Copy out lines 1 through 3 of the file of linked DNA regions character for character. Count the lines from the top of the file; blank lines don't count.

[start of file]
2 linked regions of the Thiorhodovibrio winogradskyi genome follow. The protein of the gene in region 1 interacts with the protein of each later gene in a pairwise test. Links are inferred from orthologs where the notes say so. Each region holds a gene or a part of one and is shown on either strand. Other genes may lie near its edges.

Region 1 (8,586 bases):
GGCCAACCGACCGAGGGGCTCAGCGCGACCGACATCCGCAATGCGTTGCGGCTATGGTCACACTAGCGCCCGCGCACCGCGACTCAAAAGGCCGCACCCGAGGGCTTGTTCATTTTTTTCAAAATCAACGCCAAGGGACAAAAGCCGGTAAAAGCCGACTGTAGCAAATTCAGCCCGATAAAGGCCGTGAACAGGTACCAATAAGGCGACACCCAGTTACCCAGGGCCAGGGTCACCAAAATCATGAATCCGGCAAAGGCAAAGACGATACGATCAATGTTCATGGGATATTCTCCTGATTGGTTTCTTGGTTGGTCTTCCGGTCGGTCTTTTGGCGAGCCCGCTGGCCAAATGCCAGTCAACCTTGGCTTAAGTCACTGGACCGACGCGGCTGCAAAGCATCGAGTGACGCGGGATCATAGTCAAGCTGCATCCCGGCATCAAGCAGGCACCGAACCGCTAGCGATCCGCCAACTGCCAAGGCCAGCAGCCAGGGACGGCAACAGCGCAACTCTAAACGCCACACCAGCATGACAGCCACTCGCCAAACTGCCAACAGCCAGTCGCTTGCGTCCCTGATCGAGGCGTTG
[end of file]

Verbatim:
2 linked regions of the Thiorhodovibrio winogradskyi genome follow. The protein of the gene in region 1 interacts with the protein of each later gene in a pairwise test. Links are inferred from orthologs where the notes say so. Each region holds a gene or a part of one and is shown on either strand. Other genes may lie near its edges.

Region 1 (8,586 bases):
GGCCAACCGACCGAGGGGCTCAGCGCGACCGACATCCGCAATGCGTTGCGGCTATGGTCACACTAGCGCCCGCGCACCGCGACTCAAAAGGCCGCACCCGAGGGCTTGTTCATTTTTTTCAAAATCAACGCCAAGGGACAAAAGCCGGTAAAAGCCGACTGTAGCAAATTCAGCCCGATAAAGGCCGTGAACAGGTACCAATAAGGCGACACCCAGTTACCCAGGGCCAGGGTCACCAAAATCATGAATCCGGCAAAGGCAAAGACGATACGATCAATGTTCATGGGATATTCTCCTGATTGGTTTCTTGGTTGGTCTTCCGGTCGGTCTTTTGGCGAGCCCGCTGGCCAAATGCCAGTCAACCTTGGCTTAAGTCACTGGACCGACGCGGCTGCAAAGCATCGAGTGACGCGGGATCATAGTCAAGCTGCATCCCGGCATCAAGCAGGCACCGAACCGCTAGCGATCCGCCAACTGCCAAGGCCAGCAGCCAGGGACGGCAACAGCGCAACTCTAAACGCCACACCAGCATGACAGCCACTCGCCAAACTGCCAACAGCCAGTCGCTTGCGTCCCTGATCGAGGCGTTG